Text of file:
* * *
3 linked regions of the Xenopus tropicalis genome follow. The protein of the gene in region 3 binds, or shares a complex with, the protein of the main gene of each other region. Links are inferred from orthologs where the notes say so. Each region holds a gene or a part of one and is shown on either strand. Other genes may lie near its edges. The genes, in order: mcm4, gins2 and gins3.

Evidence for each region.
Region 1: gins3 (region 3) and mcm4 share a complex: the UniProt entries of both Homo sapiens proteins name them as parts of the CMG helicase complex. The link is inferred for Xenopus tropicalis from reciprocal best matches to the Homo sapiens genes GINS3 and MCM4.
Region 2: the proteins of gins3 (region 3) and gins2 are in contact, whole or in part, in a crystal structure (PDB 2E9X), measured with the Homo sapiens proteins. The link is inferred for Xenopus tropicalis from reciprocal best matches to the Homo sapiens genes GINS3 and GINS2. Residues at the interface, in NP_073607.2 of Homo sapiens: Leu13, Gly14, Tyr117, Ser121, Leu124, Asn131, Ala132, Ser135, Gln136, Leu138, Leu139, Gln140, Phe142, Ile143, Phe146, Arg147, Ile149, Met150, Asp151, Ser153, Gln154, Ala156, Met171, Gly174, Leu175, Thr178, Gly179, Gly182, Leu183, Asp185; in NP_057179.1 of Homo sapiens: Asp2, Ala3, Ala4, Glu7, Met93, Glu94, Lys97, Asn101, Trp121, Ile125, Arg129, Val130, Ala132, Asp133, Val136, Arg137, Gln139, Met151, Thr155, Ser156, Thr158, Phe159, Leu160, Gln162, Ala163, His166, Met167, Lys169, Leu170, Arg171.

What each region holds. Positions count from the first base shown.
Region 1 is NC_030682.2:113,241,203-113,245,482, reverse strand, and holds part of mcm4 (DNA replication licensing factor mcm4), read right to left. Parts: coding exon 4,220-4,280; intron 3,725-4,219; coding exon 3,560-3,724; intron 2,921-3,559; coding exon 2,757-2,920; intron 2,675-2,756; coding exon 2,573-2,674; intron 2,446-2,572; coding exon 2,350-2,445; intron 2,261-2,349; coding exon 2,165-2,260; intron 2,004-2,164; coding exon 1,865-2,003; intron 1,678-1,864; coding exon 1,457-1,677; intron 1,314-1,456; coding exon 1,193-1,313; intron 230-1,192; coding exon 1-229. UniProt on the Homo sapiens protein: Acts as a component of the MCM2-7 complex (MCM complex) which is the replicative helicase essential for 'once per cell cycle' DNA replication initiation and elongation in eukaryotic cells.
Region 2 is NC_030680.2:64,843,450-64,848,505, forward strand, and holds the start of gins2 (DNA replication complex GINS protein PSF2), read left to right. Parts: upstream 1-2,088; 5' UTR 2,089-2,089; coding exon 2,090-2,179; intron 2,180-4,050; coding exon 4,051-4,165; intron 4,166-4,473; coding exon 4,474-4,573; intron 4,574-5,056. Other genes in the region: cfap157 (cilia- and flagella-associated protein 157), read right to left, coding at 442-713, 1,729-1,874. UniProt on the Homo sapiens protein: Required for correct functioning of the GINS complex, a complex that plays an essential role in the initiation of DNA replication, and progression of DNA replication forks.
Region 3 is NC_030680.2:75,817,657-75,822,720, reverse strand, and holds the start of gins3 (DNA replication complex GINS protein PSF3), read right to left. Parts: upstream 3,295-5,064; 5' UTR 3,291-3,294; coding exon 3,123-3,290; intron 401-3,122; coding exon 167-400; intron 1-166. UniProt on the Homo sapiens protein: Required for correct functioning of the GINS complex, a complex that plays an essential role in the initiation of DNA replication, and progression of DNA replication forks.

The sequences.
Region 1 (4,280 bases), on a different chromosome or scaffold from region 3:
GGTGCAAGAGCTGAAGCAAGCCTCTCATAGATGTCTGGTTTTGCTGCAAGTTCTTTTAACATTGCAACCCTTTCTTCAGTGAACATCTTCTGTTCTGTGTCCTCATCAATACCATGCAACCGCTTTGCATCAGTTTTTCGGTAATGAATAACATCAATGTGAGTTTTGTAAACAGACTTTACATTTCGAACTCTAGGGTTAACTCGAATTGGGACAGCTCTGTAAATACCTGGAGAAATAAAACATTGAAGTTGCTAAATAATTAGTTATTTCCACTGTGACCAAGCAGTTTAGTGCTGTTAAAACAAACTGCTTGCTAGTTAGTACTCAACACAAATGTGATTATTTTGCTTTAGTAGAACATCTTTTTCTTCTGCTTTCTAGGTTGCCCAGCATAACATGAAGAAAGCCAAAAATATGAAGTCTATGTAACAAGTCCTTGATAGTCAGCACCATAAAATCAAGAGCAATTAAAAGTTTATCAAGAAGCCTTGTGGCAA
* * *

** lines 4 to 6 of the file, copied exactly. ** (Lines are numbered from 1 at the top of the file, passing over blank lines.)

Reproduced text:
Region 2: the proteins of gins3 (region 3) and gins2 are in contact, whole or in part, in a crystal structure (PDB 2E9X), measured with the Homo sapiens proteins. The link is inferred for Xenopus tropicalis from reciprocal best matches to the Homo sapiens genes GINS3 and GINS2. Residues at the interface, in NP_073607.2 of Homo sapiens: Leu13, Gly14, Tyr117, Ser121, Leu124, Asn131, Ala132, Ser135, Gln136, Leu138, Leu139, Gln140, Phe142, Ile143, Phe146, Arg147, Ile149, Met150, Asp151, Ser153, Gln154, Ala156, Met171, Gly174, Leu175, Thr178, Gly179, Gly182, Leu183, Asp185; in NP_057179.1 of Homo sapiens: Asp2, Ala3, Ala4, Glu7, Met93, Glu94, Lys97, Asn101, Trp121, Ile125, Arg129, Val130, Ala132, Asp133, Val136, Arg137, Gln139, Met151, Thr155, Ser156, Thr158, Phe159, Leu160, Gln162, Ala163, His166, Met167, Lys169, Leu170, Arg171.

What each region holds. Positions count from the first base shown.
Region 1 is NC_030682.2:113,241,203-113,245,482, reverse strand, and holds part of mcm4 (DNA replication licensing factor mcm4), read right to left. Parts: coding exon 4,220-4,280; intron 3,725-4,219; coding exon 3,560-3,724; intron 2,921-3,559; coding exon 2,757-2,920; intron 2,675-2,756; coding exon 2,573-2,674; intron 2,446-2,572; coding exon 2,350-2,445; intron 2,261-2,349; coding exon 2,165-2,260; intron 2,004-2,164; coding exon 1,865-2,003; intron 1,678-1,864; coding exon 1,457-1,677; intron 1,314-1,456; coding exon 1,193-1,313; intron 230-1,192; coding exon 1-229. UniProt on the Homo sapiens protein: Acts as a component of the MCM2-7 complex (MCM complex) which is the replicative helicase essential for 'once per cell cycle' DNA replication initiation and elongation in eukaryotic cells.